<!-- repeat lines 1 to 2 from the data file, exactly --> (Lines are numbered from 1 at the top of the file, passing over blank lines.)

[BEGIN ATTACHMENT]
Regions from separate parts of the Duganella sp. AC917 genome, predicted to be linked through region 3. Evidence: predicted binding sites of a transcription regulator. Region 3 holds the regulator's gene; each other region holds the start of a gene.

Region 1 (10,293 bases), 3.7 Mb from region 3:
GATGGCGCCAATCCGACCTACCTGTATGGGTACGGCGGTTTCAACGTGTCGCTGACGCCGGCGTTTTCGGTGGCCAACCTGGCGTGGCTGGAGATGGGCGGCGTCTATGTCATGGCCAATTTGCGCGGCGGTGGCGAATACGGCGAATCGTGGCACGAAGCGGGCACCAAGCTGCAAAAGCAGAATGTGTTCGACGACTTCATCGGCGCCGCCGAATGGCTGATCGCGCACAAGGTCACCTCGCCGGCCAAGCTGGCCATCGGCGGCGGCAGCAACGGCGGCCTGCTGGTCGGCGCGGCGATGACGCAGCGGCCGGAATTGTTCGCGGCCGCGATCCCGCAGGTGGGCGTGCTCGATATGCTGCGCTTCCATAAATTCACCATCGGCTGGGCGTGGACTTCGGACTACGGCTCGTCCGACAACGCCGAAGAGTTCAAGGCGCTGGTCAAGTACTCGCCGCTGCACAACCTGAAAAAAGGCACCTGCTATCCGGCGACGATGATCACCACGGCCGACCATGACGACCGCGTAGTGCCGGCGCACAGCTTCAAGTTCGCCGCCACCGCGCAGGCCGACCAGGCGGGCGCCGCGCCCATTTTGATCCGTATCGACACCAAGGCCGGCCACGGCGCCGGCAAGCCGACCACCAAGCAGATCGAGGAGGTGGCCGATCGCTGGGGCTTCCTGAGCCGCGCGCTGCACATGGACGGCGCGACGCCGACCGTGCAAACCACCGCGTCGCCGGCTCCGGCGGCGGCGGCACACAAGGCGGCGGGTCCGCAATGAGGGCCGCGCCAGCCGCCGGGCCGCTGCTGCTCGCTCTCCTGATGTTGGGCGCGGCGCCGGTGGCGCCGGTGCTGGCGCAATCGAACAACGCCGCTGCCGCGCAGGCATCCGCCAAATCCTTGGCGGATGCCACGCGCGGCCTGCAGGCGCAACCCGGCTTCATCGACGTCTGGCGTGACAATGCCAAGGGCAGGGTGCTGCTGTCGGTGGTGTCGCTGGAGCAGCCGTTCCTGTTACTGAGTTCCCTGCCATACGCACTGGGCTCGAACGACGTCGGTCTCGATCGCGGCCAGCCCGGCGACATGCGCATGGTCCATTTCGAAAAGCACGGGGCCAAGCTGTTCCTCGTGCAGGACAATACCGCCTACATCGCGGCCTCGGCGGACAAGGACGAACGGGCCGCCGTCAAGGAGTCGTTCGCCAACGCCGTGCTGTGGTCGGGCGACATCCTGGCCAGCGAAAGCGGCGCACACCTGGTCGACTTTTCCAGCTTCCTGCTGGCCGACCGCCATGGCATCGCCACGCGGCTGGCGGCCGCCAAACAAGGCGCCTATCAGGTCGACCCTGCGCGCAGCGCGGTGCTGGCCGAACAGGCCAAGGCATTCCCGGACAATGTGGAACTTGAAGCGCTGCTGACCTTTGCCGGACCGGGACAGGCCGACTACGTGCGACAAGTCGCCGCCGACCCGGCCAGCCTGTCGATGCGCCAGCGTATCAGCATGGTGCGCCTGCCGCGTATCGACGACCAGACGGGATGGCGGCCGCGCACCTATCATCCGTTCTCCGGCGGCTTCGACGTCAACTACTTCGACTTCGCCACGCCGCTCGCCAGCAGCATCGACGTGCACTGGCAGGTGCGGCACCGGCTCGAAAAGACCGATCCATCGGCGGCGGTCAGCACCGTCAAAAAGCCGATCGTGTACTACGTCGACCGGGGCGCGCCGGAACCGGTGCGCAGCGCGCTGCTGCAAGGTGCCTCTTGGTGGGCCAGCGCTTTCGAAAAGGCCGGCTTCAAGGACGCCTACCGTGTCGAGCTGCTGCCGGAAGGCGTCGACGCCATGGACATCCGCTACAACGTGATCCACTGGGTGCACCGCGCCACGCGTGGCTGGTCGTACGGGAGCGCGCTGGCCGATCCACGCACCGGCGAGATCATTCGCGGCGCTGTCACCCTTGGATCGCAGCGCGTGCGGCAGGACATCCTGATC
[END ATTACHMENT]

Regions from separate parts of the Duganella sp. AC917 genome, predicted to be linked through region 3. Evidence: predicted binding sites of a transcription regulator. Region 3 holds the regulator's gene; each other region holds the start of a gene.

Region 1 (10,293 bases), 3.7 Mb from region 3: